SINCE the coronavirus first reared its ugly head at the start of the year, I’ve found myself, almost exclusively, watching and reading stuff about the end of the world. I suppose it’s a kind of morbid curiosity, wondering what will happen if the apocalypse suddenly arrived tomorrow.

I remember the last time I was at the pub with my pal back at the end of February. While putting the world bang to rights, the coronavirus came up in conversation and we both confidently declared it was “nothing to worry about” because “nothing ever happens”. How incredibly wrong we were.

I’ve always been into stuff about the end of the world since I was a wee guy. Books and films and all that, anything involving some cataclysmic event I will seek out and devour. Zombies, asteroids, viruses, artificial intelligence gone rogue, the rapture, the possibilities of any or all of this happening are endlessly fascinating to me.

The first bit of creative writing I ever attempted was a pathetic attempt at a novel about zombies attacking Glasgow when I was 13. Inspired by the film Shaun Of The Dead, it centred around a guy and his dug trying to survive as the dead rose from their graves. I think I got about 10 pages in, realised it was mince and gave up, not even attempting to write anything again until a couple of years ago.

But the idea of that first book I had a go at writing all those years ago has never left me and I still often find my mind wandering into “What if” territory. Thinking to myself while at the shops, rummaging through the reduced section, what if a horde of zombies just burst in right now and started feasting upon people. What would I do? Where would I go?

I posed this question to my maw and my wee brother. “Imagine,” I said to them, “you’re sitting having your dinner, watching the news and John Mackay goes: ‘We have some breaking news. Gangs of what appear to be bloodthirsty cannibals have been reported all over Scotland. We advise you all to stay home, lock your doors and board up your windows. Remain calm and stay quiet.’ What would you do?’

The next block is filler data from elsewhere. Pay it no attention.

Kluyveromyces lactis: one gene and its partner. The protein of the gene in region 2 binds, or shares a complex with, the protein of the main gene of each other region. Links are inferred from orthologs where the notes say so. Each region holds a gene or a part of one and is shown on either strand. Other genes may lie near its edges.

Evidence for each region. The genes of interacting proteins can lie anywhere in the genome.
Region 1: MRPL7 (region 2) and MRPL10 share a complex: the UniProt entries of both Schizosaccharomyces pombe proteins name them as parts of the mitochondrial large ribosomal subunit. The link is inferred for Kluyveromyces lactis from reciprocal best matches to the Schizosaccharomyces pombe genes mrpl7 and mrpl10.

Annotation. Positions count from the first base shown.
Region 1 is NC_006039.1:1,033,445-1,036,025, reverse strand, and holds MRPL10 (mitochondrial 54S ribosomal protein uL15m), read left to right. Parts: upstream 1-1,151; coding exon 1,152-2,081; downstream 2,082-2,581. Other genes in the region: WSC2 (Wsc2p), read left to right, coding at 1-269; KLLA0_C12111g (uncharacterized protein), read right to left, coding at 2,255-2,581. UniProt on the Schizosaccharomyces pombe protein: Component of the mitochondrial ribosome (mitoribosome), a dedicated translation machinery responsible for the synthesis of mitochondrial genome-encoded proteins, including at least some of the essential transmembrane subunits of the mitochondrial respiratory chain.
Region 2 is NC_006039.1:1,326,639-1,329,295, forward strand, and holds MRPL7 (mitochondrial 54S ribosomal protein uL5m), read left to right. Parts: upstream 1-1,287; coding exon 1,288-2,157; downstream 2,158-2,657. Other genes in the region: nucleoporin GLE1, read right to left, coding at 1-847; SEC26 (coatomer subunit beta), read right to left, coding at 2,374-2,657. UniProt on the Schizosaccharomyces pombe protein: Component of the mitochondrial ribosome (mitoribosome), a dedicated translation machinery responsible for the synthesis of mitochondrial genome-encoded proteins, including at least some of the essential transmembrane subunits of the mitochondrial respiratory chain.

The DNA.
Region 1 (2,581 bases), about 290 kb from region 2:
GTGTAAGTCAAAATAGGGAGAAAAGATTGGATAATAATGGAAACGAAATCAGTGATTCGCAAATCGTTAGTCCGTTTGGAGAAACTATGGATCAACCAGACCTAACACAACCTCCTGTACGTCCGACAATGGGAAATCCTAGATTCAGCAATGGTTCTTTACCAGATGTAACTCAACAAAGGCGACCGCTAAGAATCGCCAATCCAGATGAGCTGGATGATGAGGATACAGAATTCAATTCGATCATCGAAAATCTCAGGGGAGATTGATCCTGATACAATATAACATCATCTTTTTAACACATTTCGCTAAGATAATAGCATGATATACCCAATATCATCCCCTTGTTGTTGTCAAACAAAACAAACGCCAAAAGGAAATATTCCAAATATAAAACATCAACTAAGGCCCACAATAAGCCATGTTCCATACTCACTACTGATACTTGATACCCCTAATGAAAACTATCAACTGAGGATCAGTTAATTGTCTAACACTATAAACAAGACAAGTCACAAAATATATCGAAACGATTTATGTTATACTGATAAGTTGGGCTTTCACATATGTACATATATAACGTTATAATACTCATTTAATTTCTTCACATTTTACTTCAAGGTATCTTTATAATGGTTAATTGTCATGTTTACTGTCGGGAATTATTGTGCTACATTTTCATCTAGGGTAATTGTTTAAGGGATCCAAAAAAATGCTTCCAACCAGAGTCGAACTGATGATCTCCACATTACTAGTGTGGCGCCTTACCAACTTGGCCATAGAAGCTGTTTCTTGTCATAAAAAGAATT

“Hide up in the loft,” my maw said. “Fill as many containers, pots and pans with water as I could, grab some food and hide up there and wait for it to calm down. Maybe sneak out after a few days, get some more food. If the motor’s fine then try and head up to the highlands and start a new life there.”

It seemed a very good plan to me. My wee brother, however, seemed less that enthused at the prospect of all this.

“I’d let them eat me, man, or just turn me into a zombie,” he said. “Living like that would be terrible. Pure scratching out a living, eating manky tins of beans every night. Always on the run, pure living in fear. Nah, I’d rather just get eaten straight away.”

We both looked at him, stunned.

“What if you turned into a zombie and came after me?” my maw asked him.

“Dunno,” he replied. “Just lock me in the shed or something. I’ll be fine.”

I’ve been thinking about what I’d do in such a situation. Would I be as cool and calm under the pressure as my maw said she would be? Or would I crumble, allowing my zombiefied wee brother to recruit me into the undead ranks? I have no clue.

I’d like to think I’d be able to adjust to a post-apocalyptic lifestyle quite easily. There’s something about it that does sound somehow appealing. No phones, no deadlines, nothing to worry about other than what your next meal’s going to be and where you’re going to sleep that night. Maybe I’d end up safe on a wee farm somewhere secluded, growing my own food and living off the land. Just me, my girlfriend and the dug, living the most wholesome life ever.

But then, I think, what if we get found by the zombies? What if they smell us from miles away and a horde approaches through valleys and over hills? Maybe, just before they find us, we’ll be sitting down to dinner, celebrating my girlfriend’s birthday with a few pints of moonshine we’ve figured out how to brew. Then we hear shuffling footsteps and the cries of the dead. They’ve found us. We grab the dug and hide up in the barn, safe from their clamouring hands. We lie quietly. Holding our breath as the zombies prowl through our home, looking for us. They seem to be losing interest now. Then we both look at each other in a panic, as the dug’s ears go up as he spots a zombie. He starts to growl. We try and cover his mouth to muffle the noise but it’s too late. He goes berserk, his barks echoing around for miles, as he mistakes the zombie for the postie he hated from Dennistoun. It’s over. We get eaten.